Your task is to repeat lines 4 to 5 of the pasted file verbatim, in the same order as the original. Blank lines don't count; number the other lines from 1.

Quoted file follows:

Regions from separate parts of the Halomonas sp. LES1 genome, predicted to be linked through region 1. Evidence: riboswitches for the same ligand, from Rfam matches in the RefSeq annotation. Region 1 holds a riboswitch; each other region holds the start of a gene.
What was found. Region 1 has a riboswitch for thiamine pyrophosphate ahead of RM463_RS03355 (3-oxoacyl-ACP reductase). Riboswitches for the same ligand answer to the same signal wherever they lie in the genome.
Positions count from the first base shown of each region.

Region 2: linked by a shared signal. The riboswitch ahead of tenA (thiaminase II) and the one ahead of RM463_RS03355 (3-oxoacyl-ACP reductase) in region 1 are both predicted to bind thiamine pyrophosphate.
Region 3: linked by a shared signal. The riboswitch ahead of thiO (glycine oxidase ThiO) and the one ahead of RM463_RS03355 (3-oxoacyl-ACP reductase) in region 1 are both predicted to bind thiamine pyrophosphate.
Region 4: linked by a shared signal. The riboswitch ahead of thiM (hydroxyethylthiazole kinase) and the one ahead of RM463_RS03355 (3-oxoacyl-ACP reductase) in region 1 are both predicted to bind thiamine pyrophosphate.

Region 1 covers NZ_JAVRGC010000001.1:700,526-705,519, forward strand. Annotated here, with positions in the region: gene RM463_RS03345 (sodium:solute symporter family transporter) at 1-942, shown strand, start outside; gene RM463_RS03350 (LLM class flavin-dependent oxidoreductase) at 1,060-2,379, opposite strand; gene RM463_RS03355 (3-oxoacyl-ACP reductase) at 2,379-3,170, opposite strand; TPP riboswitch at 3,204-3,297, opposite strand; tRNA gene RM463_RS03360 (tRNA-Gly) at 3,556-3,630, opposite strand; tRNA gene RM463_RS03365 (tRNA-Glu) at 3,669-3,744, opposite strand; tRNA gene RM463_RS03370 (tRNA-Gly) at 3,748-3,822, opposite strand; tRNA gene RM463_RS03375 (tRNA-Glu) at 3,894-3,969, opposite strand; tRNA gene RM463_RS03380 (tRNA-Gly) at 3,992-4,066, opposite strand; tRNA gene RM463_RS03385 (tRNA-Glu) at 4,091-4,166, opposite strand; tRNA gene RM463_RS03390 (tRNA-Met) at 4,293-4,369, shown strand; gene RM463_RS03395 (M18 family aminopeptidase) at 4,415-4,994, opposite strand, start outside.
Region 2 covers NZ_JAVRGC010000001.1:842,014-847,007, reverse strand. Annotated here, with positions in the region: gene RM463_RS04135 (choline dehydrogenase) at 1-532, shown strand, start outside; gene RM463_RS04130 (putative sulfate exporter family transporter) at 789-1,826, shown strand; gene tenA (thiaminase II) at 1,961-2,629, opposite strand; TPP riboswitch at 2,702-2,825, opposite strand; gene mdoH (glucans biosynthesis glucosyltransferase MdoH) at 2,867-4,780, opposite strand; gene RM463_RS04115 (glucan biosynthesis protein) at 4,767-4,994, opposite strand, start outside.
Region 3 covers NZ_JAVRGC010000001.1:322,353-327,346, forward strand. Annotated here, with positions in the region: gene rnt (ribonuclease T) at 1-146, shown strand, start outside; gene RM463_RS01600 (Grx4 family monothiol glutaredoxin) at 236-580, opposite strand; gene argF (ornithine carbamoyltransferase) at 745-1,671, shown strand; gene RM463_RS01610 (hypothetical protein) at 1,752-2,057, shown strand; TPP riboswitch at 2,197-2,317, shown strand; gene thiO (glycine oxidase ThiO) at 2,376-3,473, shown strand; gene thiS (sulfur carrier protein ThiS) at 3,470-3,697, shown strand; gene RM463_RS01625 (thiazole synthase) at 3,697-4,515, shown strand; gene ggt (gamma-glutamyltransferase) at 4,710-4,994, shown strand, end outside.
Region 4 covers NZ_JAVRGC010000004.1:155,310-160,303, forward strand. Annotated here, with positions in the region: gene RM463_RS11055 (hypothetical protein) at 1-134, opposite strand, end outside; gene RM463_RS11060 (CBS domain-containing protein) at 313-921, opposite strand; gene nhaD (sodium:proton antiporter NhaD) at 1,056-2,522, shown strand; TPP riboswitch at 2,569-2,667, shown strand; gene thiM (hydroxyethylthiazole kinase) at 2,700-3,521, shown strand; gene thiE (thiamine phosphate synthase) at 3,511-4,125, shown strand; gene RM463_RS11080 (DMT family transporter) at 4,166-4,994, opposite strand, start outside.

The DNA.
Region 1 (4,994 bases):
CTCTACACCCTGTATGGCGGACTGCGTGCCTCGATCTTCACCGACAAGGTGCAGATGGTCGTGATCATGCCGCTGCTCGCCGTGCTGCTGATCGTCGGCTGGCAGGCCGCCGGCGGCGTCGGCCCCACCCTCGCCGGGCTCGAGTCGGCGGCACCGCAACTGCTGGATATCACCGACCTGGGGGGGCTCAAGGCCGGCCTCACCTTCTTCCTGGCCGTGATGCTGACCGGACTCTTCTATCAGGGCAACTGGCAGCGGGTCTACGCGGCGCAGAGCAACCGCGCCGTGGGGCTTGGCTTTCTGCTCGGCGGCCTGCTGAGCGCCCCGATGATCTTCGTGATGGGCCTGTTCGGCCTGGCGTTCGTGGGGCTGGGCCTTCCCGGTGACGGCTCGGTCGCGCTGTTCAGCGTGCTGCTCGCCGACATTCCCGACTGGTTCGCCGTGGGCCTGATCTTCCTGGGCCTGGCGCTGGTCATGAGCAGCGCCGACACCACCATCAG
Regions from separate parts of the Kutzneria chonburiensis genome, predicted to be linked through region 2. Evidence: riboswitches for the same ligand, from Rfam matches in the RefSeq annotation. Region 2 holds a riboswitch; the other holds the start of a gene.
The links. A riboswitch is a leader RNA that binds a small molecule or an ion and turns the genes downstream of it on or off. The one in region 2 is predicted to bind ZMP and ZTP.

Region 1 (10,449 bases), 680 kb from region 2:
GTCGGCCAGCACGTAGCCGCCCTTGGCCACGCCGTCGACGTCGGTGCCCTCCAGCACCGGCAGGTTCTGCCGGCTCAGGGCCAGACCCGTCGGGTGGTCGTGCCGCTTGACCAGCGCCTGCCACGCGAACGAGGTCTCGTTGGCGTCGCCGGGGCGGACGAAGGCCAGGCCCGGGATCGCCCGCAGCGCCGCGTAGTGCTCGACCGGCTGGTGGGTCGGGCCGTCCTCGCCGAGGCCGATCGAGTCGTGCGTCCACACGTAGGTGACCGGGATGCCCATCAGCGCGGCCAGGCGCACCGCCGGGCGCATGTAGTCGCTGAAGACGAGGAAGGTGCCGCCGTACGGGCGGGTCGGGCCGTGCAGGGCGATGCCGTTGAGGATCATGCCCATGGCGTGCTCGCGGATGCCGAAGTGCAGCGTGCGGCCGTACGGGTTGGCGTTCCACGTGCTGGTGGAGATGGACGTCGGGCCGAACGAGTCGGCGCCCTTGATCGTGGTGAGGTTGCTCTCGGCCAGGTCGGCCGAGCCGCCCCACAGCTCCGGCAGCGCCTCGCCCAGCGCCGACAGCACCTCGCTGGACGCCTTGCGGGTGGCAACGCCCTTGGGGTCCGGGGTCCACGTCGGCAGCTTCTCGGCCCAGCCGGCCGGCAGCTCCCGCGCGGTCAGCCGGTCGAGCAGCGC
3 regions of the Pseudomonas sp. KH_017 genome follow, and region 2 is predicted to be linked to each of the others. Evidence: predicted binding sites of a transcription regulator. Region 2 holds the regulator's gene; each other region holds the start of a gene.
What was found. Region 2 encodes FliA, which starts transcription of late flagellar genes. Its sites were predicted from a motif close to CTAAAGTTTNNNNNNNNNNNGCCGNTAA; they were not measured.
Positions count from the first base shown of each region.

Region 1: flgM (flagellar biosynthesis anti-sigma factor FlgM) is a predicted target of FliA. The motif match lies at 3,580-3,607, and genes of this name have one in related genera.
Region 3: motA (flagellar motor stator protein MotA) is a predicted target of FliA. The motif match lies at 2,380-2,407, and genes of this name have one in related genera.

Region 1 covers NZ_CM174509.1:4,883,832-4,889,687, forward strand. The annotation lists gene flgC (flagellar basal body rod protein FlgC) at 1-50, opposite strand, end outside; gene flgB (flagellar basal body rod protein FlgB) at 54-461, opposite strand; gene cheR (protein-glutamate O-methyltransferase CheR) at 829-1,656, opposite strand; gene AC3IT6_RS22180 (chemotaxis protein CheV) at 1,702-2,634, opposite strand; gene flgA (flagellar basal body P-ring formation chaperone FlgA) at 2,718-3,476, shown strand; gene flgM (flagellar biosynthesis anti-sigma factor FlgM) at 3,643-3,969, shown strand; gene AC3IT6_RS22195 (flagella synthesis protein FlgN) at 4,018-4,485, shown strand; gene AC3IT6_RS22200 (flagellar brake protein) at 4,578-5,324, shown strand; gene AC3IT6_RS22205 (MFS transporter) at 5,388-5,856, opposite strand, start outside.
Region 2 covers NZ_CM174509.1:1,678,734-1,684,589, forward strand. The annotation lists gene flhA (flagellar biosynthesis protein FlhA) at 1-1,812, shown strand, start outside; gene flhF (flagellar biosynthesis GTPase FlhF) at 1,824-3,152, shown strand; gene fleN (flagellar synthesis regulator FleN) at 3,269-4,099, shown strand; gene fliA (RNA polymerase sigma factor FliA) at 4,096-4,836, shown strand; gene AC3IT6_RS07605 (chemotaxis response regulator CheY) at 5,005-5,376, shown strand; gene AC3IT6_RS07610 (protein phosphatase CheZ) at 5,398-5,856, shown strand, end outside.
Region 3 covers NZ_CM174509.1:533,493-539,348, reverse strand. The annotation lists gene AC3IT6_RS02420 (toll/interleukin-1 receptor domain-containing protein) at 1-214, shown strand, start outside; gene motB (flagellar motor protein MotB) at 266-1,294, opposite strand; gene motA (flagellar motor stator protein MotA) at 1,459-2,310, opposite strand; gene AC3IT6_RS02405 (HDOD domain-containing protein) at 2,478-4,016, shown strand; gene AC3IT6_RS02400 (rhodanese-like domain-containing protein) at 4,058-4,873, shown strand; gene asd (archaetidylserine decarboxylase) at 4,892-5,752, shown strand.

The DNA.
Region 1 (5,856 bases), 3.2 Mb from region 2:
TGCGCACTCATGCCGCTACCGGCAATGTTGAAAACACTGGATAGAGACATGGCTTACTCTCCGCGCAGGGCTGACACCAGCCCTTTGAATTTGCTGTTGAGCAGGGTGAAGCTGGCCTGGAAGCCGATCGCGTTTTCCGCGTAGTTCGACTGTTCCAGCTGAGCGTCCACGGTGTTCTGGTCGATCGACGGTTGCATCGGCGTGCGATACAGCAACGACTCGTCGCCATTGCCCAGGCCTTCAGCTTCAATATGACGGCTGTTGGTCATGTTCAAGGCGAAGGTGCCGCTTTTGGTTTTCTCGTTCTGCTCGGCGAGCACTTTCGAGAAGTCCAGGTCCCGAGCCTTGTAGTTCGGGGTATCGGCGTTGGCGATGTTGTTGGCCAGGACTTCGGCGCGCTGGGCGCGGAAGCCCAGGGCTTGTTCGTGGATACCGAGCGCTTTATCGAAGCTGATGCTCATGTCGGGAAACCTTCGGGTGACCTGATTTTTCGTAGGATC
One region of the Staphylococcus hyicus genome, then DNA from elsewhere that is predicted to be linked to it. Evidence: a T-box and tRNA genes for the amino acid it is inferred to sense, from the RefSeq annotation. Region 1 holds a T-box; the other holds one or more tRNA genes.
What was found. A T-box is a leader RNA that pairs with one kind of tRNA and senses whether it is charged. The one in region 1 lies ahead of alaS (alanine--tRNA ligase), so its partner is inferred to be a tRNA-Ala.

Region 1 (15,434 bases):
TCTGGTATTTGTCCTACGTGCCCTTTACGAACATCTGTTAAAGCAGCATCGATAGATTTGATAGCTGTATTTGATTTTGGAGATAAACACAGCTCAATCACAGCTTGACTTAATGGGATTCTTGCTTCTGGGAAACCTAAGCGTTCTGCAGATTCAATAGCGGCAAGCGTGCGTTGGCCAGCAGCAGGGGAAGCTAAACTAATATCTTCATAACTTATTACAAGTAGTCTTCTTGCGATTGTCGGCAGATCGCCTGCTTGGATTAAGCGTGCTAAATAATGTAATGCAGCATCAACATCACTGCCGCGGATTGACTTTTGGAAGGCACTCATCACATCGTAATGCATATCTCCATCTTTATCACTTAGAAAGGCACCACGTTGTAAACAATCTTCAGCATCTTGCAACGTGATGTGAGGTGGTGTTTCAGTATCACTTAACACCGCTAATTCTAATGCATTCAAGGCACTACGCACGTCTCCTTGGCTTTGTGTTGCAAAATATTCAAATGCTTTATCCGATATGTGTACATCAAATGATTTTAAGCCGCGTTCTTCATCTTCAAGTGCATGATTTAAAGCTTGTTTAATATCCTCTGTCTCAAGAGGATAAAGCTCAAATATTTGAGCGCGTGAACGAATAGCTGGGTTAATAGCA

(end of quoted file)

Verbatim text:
Region 2: linked by a shared signal. The riboswitch ahead of tenA (thiaminase II) and the one ahead of RM463_RS03355 (3-oxoacyl-ACP reductase) in region 1 are both predicted to bind thiamine pyrophosphate.
Region 3: linked by a shared signal. The riboswitch ahead of thiO (glycine oxidase ThiO) and the one ahead of RM463_RS03355 (3-oxoacyl-ACP reductase) in region 1 are both predicted to bind thiamine pyrophosphate.